Had Paul been mistaken to appeal to Caesar? Governor and king both decide Paul is not guilty of any crime against Rome. Had he not appealed, he could have been set free. I’ve always read that statement as an “if only”. Instead, it’s a God-sovereignty statement. The Lord’s night-message to Paul in Jerusalem makes Paul’s appeal as God-ordained . . .
“Take courage! As you have testified about me in Jerusalem,
so you must also testify in Rome”
* * *
Resurrection. The “defining moment”. Jesus was resurrected, and I will be. When I started preaching, resurrection was a nice, way-far-off hope. Now, at age 74, resurrection is a way-nearer hope. Soon I’ll leave to be with Jesus—or even better, Jesus will come. Either way–ultimately bodily resurrection.
Death is God’s curse for humanity’s sin (“ . . .for dust you are and to dust you will return.”–Genesis 3:19b). But death is also our enemy (“The last enemy to be destroyed is death”–1 Corinthians 15:26). Therefore, aging and suffering are too. God didn’t create us for any of that. Sin robbed us of life; but God will restore it. That’s his promise to Old Covenant Israel and to us who believe in the resurrected Lord Jesus Christ.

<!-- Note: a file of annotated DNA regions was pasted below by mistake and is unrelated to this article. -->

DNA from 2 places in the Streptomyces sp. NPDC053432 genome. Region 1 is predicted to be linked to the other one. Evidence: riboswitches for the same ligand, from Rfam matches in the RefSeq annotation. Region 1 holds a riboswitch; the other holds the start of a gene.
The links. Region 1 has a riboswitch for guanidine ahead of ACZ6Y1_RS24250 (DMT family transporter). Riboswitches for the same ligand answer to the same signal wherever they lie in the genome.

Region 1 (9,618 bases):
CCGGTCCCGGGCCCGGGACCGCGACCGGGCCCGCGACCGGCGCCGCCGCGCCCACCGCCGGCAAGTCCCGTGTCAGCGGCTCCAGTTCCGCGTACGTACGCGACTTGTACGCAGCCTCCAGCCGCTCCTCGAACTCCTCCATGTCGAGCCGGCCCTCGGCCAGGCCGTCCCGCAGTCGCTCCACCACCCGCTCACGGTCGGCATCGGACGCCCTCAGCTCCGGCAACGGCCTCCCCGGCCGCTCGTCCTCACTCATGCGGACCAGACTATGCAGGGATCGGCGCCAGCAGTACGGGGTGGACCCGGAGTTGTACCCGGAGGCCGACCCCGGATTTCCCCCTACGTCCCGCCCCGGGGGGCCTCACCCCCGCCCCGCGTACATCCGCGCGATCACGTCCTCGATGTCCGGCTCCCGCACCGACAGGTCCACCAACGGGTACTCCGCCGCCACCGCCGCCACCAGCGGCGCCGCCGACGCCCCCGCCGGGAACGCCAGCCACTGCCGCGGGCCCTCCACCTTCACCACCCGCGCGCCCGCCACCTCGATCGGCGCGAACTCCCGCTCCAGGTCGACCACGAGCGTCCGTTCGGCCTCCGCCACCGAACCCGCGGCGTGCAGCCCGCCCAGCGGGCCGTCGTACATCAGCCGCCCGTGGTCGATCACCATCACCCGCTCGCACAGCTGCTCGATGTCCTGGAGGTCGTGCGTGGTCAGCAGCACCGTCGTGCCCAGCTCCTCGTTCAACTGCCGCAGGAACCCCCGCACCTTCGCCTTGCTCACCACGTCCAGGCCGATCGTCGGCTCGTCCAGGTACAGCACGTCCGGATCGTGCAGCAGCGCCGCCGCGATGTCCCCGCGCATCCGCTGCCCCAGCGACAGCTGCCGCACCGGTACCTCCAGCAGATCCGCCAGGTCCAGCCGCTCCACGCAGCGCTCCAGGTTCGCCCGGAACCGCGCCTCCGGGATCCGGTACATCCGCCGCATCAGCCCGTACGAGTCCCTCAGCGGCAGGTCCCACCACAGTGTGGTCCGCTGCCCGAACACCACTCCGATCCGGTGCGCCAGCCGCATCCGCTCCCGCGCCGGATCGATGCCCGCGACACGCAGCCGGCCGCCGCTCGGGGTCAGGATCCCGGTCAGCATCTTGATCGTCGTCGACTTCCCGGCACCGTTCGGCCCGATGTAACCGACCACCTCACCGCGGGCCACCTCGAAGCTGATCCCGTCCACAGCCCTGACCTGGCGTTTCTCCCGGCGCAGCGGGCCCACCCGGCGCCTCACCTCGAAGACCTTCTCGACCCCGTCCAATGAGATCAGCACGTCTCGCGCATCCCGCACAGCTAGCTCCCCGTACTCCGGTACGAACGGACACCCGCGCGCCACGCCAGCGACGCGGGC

“ And [the Lord] will destroy the shroud that is cast over all peoples . . . he will swallow up death forever. Then the Lord God will wipe away the tears from all faces . . . “ (Isaiah 25:7,8a). Together with ancient Israel, this is our hope.
Jesus’ resurrection marks the beginning of ours . . .
“But Christ has indeed been raised from the dead, the firstfruits of those who have fallen asleep. For since death came through a man, the resurrection of the dead comes also through a man. For as in Adam all die, so in Christ all will be made alive. But each in his own turn: Christ, the firstfruits; then, when he comes, those who belong to him” (1 Corinthians 15:20-23).
Marriage. Birth of children. Career job. A far-bigger “defining moment” is the moment we trusted our lives to Jesus Christ.
Because that’s the moment we became one “who belongs to him” for resurrection.